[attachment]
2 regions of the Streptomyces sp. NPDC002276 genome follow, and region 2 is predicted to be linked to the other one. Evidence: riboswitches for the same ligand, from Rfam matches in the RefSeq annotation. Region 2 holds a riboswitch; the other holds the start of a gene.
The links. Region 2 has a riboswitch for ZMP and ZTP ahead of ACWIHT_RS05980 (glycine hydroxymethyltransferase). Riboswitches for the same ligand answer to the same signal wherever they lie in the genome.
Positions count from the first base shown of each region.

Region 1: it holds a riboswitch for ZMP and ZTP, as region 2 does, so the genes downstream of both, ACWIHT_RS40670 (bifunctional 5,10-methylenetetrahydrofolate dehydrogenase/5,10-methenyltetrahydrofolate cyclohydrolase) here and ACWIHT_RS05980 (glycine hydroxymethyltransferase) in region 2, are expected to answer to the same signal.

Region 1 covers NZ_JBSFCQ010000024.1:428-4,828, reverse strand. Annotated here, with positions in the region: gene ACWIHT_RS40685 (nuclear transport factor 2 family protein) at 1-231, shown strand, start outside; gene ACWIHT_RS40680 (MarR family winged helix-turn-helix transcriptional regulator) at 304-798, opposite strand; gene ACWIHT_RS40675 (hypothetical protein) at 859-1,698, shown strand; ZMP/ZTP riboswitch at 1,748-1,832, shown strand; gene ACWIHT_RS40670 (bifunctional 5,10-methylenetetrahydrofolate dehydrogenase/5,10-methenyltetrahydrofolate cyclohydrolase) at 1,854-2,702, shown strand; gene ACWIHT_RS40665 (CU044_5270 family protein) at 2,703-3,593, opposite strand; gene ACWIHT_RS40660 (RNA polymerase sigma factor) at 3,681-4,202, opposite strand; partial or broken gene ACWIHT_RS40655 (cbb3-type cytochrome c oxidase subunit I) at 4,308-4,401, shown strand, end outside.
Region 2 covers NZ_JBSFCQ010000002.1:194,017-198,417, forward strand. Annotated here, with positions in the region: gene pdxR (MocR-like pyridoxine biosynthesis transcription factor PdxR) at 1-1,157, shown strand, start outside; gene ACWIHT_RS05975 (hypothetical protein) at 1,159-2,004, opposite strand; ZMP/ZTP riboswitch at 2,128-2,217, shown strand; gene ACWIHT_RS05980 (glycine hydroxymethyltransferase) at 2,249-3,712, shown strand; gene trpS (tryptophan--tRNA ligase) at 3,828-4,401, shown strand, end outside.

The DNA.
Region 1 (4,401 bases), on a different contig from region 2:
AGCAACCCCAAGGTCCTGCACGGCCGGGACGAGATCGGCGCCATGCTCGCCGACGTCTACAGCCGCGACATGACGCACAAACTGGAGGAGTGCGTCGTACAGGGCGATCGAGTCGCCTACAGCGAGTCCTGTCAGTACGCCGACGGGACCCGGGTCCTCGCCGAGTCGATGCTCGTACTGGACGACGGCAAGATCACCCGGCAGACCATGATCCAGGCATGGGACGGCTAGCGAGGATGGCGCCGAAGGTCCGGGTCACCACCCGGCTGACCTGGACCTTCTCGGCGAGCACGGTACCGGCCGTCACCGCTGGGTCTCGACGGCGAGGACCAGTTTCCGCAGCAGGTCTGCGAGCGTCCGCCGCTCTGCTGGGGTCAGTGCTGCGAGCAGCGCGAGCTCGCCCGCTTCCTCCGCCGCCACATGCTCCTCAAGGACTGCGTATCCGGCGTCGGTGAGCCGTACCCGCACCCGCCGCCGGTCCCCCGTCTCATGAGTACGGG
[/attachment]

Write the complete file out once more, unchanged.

2 regions of the Streptomyces sp. NPDC002276 genome follow, and region 2 is predicted to be linked to the other one. Evidence: riboswitches for the same ligand, from Rfam matches in the RefSeq annotation. Region 2 holds a riboswitch; the other holds the start of a gene.
The links. Region 2 has a riboswitch for ZMP and ZTP ahead of ACWIHT_RS05980 (glycine hydroxymethyltransferase). Riboswitches for the same ligand answer to the same signal wherever they lie in the genome.
Positions count from the first base shown of each region.

Region 1: it holds a riboswitch for ZMP and ZTP, as region 2 does, so the genes downstream of both, ACWIHT_RS40670 (bifunctional 5,10-methylenetetrahydrofolate dehydrogenase/5,10-methenyltetrahydrofolate cyclohydrolase) here and ACWIHT_RS05980 (glycine hydroxymethyltransferase) in region 2, are expected to answer to the same signal.

Region 1 covers NZ_JBSFCQ010000024.1:428-4,828, reverse strand. Annotated here, with positions in the region: gene ACWIHT_RS40685 (nuclear transport factor 2 family protein) at 1-231, shown strand, start outside; gene ACWIHT_RS40680 (MarR family winged helix-turn-helix transcriptional regulator) at 304-798, opposite strand; gene ACWIHT_RS40675 (hypothetical protein) at 859-1,698, shown strand; ZMP/ZTP riboswitch at 1,748-1,832, shown strand; gene ACWIHT_RS40670 (bifunctional 5,10-methylenetetrahydrofolate dehydrogenase/5,10-methenyltetrahydrofolate cyclohydrolase) at 1,854-2,702, shown strand; gene ACWIHT_RS40665 (CU044_5270 family protein) at 2,703-3,593, opposite strand; gene ACWIHT_RS40660 (RNA polymerase sigma factor) at 3,681-4,202, opposite strand; partial or broken gene ACWIHT_RS40655 (cbb3-type cytochrome c oxidase subunit I) at 4,308-4,401, shown strand, end outside.
Region 2 covers NZ_JBSFCQ010000002.1:194,017-198,417, forward strand. Annotated here, with positions in the region: gene pdxR (MocR-like pyridoxine biosynthesis transcription factor PdxR) at 1-1,157, shown strand, start outside; gene ACWIHT_RS05975 (hypothetical protein) at 1,159-2,004, opposite strand; ZMP/ZTP riboswitch at 2,128-2,217, shown strand; gene ACWIHT_RS05980 (glycine hydroxymethyltransferase) at 2,249-3,712, shown strand; gene trpS (tryptophan--tRNA ligase) at 3,828-4,401, shown strand, end outside.

The DNA.
Region 1 (4,401 bases), on a different contig from region 2:
AGCAACCCCAAGGTCCTGCACGGCCGGGACGAGATCGGCGCCATGCTCGCCGACGTCTACAGCCGCGACATGACGCACAAACTGGAGGAGTGCGTCGTACAGGGCGATCGAGTCGCCTACAGCGAGTCCTGTCAGTACGCCGACGGGACCCGGGTCCTCGCCGAGTCGATGCTCGTACTGGACGACGGCAAGATCACCCGGCAGACCATGATCCAGGCATGGGACGGCTAGCGAGGATGGCGCCGAAGGTCCGGGTCACCACCCGGCTGACCTGGACCTTCTCGGCGAGCACGGTACCGGCCGTCACCGCTGGGTCTCGACGGCGAGGACCAGTTTCCGCAGCAGGTCTGCGAGCGTCCGCCGCTCTGCTGGGGTCAGTGCTGCGAGCAGCGCGAGCTCGCCCGCTTCCTCCGCCGCCACATGCTCCTCAAGGACTGCGTATCCGGCGTCGGTGAGCCGTACCCGCACCCGCCGCCGGTCCCCCGTCTCATGAGTACGGG